Neurophysiologic Response to Intraoperative
Lumbosacral Spinal Manipulation

This section was compiled by Frank M. Painter, D.C.
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FROM:   J Manipulative Physiol Ther. 2000 (Sep);   23 (7):   447457 ~ FULL TEXT

Christopher J. Colloca, DC, Tony S. Keller, PhD, Robert Gunzburg, MD, Phd,
Katelijne Vandeputte, MD, Arlan W. Fuhr, DC

Postdoctoral and Related Professional Education Department Faculty,
Logan College of Chiropractic,
St. Louis, MO, USA.

BACKGROUND:   Although the mechanisms of spinal manipulation are poorly understood, the clinical effects are thought to be related to mechanical, neurophysiologic, and reflexogenic processes. Animal studies have identified mechanosensitive afferents in animals, and clinical studies in human beings have measured neuromuscular responses to spinal manipulation. Few, if any, studies have identified the basic neurophysiologic mechanisms of spinal manipulation in human beings or animals.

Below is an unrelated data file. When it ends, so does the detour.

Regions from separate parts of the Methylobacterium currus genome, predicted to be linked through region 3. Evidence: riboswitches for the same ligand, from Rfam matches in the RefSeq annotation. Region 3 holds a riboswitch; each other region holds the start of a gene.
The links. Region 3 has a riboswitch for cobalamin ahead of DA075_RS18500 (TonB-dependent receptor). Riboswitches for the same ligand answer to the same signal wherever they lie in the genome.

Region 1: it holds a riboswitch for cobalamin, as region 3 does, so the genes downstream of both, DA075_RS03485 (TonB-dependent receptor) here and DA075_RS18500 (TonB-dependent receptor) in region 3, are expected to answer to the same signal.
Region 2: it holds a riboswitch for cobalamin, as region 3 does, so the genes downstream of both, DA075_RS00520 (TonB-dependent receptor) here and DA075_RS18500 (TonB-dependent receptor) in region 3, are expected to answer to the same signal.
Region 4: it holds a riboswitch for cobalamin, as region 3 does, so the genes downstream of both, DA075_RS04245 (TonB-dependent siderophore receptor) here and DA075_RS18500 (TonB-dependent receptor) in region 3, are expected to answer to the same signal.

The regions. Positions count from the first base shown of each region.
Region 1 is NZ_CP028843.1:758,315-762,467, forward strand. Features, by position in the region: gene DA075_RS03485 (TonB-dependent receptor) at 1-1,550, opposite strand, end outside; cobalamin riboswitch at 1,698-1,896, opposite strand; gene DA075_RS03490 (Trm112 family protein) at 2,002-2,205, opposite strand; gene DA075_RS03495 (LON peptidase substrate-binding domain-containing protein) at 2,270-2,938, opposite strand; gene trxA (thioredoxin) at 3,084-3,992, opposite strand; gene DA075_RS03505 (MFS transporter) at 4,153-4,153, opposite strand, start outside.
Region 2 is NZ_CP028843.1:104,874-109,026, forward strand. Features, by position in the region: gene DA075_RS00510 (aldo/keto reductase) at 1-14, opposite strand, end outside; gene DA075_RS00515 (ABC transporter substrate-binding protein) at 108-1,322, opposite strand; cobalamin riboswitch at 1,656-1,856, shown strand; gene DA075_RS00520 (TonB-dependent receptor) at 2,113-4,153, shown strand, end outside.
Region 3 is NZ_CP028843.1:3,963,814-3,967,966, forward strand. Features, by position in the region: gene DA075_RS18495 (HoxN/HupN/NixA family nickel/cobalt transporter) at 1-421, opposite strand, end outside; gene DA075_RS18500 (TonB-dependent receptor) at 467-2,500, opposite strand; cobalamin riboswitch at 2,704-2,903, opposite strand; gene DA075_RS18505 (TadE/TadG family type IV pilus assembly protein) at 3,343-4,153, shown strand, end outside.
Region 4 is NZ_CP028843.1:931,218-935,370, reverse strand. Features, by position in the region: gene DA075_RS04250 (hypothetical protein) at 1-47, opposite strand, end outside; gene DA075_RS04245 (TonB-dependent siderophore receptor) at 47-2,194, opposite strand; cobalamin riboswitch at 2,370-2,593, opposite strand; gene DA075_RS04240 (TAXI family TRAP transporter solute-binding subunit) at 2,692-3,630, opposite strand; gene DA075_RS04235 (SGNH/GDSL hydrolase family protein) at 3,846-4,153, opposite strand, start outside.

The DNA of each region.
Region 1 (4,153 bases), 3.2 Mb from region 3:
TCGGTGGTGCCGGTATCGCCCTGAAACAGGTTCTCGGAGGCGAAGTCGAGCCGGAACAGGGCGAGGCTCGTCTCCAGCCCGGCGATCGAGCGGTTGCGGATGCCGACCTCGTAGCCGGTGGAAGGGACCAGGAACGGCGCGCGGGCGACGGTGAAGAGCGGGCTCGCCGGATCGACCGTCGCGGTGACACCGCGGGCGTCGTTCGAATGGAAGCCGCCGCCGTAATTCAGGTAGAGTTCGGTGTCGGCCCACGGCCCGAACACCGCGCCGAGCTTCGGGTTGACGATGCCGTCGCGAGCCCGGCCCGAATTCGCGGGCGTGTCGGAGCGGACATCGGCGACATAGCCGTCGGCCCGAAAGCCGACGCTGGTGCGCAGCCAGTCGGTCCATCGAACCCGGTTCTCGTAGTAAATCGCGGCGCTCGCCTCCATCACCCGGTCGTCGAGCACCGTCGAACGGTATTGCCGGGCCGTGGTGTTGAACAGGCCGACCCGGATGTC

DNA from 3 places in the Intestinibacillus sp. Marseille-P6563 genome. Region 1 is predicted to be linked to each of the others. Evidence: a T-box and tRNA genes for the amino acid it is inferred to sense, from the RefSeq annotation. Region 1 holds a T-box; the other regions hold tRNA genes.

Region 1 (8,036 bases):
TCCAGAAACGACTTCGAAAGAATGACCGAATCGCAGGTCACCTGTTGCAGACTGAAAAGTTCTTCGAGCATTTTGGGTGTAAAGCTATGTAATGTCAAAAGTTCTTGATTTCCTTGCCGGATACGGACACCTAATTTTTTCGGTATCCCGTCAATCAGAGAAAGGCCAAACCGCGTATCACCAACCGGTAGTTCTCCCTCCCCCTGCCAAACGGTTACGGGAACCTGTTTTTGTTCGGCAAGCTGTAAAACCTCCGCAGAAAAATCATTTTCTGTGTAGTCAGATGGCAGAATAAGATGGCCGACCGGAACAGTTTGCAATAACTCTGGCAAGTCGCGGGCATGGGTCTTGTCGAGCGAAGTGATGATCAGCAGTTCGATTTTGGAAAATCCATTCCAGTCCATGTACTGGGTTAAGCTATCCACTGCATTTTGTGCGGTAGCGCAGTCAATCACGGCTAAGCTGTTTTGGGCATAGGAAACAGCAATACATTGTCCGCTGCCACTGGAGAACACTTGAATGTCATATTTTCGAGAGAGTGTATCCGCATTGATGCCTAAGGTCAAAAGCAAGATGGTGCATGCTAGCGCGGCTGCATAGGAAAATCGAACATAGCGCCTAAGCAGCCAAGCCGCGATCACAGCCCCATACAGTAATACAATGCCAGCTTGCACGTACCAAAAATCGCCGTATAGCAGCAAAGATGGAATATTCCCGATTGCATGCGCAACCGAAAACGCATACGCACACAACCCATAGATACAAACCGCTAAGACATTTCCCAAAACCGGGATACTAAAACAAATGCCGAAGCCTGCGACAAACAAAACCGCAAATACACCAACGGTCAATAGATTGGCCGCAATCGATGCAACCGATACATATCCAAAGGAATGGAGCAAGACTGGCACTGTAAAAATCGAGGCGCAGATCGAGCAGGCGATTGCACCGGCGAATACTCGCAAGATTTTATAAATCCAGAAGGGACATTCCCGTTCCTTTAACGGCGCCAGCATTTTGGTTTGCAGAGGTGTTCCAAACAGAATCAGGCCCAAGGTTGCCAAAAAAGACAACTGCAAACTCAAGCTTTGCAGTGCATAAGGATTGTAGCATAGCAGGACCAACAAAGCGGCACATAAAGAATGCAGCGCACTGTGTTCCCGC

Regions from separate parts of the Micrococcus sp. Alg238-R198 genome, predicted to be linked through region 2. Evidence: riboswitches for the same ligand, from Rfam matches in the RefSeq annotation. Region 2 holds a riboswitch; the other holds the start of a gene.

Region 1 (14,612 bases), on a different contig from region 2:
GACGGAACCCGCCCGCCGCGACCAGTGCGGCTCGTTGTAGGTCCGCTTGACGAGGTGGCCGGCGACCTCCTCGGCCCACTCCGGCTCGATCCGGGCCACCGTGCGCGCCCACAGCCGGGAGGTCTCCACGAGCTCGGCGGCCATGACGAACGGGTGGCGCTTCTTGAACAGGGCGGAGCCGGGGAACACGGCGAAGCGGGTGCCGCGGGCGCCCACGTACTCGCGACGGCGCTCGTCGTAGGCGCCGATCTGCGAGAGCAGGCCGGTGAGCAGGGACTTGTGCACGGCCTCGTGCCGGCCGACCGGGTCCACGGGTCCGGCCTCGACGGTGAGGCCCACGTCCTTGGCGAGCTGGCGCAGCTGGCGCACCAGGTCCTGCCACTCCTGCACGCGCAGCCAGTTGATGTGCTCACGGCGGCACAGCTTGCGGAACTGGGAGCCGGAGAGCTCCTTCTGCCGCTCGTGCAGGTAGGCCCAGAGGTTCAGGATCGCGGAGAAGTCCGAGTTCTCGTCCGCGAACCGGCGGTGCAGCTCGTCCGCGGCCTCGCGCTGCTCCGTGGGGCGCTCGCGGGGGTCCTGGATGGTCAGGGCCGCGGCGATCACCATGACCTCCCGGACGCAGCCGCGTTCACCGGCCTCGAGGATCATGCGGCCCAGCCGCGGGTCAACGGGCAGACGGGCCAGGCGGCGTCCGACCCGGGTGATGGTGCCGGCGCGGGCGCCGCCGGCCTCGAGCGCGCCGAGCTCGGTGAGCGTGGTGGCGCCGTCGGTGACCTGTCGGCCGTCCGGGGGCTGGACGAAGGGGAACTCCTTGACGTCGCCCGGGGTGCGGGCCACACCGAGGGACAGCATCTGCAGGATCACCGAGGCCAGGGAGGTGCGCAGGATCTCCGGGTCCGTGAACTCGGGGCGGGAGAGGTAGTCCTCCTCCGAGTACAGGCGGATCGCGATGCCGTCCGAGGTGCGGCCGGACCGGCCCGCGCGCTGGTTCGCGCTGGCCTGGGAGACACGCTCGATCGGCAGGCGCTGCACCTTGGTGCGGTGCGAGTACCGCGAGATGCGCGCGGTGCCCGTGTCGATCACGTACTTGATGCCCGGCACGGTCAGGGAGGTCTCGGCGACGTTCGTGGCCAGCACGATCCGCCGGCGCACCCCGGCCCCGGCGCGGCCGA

OBJECTIVES:   The purpose of this clinical investigation was to determine the feasibility of obtaining intraoperative neurophysiologic recordings and to quantify mixed-nerve root action potentials in response to lumbosacral spinal manipulation in a human subject undergoing lumbar spinal surgery.

METHODS:   An L4-L5 laminectomy was performed in a 62-year-old man. Short-duration (<0.1 ms) mechanical force, manually assisted spinal manipulative thrusts (150 N) were delivered to the lumbosacral spine with an Activator II Adjusting Instrument. With the spine exposed, spinal manipulative thrusts were delivered internally to the L5 mammillary process, L5-S1 joint, and the sacral base with various force vectors. This protocol was repeated by contacting the skin overlying respective anatomic landmarks. Mixed-nerve root recordings were obtained from gas-sterilized platinum bipolar hooked electrodes attached to the S1 nerve root at the level of the dorsal root ganglion during the spinal manipulative thrusts and during a 30-second baseline period during which no spinal manipulative thrusts were applied.